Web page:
Are Today’s Crop Circles Smaller & Less Detailed?

Nov 14, 2022 | Dear Croppie | 0 comments

Photograph by Steve Alexander


The Croppie recently ran some Q&A sessions through our Crop Circle Explorer Instagram account. One of the questions that came up again and again was this: why are crop circles seemingly smaller and less complex than they used to be? 

A word of warning: for this answer we will assume the work is carried out by terrestrial beings rather than those from other worlds. Sorry if that upsets, but if so then start sending your questions into space. Anyhow…

First up, let’s look at the size issue. Is there any truth to the idea that circles are smaller?

Chicklade, Wiltshire, 1983. Small by today’s standards it was average for the time. Photograph by Roger Kingston.

Today’s crop circles are, by and large, significantly larger than those found in the early days of the phenomenon. Things changed with the appearance of those large pictograms at Alton Barnes and Stanton St Bernard in 1990. They set a precedent for enormity that would, every now and again, be matched or suprassed. The period between 1997 and 2009 certainly contained some large formations! Whilst the legendary Milk Hill ‘Galaxy’ stands alone at around 300m diameter, there were other formations of considerable size such as 1996’s ‘Triple Julia Set’.

So what size are contemporary circles? We can use Google Maps to gain a decent estimate of crop circle size based upon the spacing of tramlines (tractor paths) through the fields. Using this information we can confidently say the bulk of recent circles are somewhere in the region of 60m-80m in diameter. If you compare these to circles from the 1997 to 2009 period, today’s formations are low-to-mid-sized. Indeed, what we rarely experience these days are the huge circles.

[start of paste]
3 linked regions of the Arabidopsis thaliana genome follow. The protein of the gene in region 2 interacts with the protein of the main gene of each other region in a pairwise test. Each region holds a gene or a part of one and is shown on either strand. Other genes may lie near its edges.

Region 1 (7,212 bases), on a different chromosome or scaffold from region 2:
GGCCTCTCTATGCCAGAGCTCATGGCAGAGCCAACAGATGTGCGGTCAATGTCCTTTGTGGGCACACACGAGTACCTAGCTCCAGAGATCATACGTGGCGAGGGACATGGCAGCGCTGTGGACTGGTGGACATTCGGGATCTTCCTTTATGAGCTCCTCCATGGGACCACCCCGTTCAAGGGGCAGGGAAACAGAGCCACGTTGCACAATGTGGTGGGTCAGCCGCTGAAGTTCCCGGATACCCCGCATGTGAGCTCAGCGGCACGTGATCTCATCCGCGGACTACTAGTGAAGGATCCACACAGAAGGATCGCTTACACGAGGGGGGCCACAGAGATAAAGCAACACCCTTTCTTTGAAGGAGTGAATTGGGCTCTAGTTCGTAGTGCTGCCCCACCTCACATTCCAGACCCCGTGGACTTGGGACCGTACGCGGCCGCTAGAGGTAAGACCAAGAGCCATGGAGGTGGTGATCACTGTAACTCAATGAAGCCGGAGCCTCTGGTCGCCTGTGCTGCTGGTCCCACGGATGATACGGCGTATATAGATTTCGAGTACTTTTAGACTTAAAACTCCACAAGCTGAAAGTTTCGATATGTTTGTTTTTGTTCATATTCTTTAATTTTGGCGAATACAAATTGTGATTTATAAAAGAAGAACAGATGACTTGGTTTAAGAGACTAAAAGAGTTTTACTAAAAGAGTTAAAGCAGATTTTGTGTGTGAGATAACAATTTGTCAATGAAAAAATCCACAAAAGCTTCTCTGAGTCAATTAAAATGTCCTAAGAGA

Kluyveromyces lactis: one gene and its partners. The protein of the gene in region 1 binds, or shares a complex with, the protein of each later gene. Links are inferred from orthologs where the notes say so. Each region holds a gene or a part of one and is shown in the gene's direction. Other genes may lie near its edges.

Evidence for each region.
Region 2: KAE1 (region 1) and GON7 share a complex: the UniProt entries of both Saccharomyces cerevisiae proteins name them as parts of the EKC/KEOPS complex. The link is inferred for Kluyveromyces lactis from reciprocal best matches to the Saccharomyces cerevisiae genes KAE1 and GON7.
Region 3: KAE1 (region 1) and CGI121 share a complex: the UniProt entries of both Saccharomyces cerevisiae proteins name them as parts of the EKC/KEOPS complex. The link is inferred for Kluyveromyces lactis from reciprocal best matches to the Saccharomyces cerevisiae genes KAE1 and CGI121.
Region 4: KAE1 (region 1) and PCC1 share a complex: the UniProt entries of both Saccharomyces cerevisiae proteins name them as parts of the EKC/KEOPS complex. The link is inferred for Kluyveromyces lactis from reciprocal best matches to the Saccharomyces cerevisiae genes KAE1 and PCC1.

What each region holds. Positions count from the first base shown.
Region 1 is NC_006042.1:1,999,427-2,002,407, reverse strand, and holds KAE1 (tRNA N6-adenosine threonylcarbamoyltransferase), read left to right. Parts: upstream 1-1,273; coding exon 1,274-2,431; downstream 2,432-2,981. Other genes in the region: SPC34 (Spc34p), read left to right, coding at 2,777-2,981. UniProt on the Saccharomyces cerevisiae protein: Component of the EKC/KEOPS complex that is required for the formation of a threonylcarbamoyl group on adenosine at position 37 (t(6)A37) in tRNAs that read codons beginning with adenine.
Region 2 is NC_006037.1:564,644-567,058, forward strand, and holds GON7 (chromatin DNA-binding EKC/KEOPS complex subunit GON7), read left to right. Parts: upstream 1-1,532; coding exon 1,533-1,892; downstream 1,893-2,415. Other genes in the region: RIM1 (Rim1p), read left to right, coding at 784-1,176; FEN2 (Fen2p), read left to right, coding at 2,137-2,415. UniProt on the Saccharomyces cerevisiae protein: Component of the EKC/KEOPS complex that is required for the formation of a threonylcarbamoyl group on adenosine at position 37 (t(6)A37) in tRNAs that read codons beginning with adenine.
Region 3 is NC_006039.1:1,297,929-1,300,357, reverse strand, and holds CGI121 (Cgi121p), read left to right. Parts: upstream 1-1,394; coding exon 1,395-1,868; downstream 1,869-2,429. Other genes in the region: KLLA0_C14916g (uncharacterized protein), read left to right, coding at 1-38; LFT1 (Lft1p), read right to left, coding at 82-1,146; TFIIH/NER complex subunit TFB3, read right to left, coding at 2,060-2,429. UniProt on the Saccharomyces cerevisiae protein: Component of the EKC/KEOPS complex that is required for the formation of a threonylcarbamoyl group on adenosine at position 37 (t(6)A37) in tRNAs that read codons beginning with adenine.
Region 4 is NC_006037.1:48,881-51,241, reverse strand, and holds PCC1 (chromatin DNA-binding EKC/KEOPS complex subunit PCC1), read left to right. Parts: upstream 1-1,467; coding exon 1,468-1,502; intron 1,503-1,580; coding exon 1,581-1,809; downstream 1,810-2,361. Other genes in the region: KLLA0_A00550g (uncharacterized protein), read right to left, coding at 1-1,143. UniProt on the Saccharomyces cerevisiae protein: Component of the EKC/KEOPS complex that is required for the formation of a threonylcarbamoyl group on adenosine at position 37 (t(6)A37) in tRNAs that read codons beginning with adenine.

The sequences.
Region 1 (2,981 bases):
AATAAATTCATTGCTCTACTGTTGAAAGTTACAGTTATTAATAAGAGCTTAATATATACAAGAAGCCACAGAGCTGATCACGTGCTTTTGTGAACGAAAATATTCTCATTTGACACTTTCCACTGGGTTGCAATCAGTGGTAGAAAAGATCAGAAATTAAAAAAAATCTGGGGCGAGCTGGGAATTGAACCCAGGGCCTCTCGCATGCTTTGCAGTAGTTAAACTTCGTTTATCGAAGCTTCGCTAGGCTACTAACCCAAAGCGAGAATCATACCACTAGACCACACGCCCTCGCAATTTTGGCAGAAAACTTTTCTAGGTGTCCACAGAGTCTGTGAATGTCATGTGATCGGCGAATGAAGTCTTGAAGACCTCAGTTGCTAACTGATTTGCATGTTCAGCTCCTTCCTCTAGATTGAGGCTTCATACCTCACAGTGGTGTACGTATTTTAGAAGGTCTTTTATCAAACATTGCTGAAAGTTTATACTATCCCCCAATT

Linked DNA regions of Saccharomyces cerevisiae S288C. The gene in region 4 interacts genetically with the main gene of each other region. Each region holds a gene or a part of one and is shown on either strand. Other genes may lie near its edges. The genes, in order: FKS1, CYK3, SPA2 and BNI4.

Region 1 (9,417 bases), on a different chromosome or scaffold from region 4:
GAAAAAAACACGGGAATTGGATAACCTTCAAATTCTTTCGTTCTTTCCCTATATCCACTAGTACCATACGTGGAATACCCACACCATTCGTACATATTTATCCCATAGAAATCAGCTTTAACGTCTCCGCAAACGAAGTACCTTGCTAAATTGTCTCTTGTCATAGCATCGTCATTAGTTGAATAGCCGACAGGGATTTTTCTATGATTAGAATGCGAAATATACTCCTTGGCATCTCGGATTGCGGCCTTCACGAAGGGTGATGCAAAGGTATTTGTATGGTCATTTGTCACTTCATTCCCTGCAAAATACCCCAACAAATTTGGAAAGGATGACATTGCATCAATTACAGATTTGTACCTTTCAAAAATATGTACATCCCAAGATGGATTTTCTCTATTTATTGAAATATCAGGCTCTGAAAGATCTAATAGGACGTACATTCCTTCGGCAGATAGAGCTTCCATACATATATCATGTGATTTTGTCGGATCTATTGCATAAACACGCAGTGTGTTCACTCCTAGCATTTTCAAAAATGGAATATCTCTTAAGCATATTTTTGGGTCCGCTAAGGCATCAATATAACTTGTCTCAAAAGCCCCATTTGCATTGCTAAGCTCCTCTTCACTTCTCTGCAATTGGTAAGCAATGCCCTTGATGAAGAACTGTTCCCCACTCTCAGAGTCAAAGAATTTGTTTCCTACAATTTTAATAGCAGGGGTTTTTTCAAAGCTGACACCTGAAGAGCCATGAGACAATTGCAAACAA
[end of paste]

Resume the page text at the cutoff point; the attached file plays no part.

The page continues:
So, yes, the average size of a crop circle has shrunk.

The Milk Hill ‘Galaxy’, approximately 300m in diameter. Photograph by Steve Alexander

Why is this occurring? The answer here is straightforward: more terrestrial aliens are leaving the fields than entering them. Circle making is a dying art and the number of participants is on the decline. We all supposedly ‘know’ that the ‘Galaxy’ was made by a team of twelve or thirteen people. The Croppie can state with confidence that it would be a big achievement for anyone to assemble a team half of that size at this present time.

Micheldever Station, 2022. Approximately 78m diameter. Photography by Nick Bull

The manpower issue is reflected in the perceived complexity level of the circles. Three people cannot produce what six people can, let alone twelve. But complexity isn’t everything. Some of the greatest circles haven’t necessarily been brimming with intricacies: think of the aforementioned ‘Julia Sets’ as classic examples; even the ‘Galaxy’ falls into this category. The likes of the Chilbolton circles of 2001 and the Crab Wood circle from 2002 represent a select batch of circles so involved as to be near anomalous. In other words, these are exceptions to the norm and very few others come close.

Value the crop circles we do have in the third decade of the 21st century. They may not be as mind-blowing in detail as the celebrated few we all remember. Similarly, they may not be as overwhelming in their scale as some from the past, but today’s circles are still objects of wonder.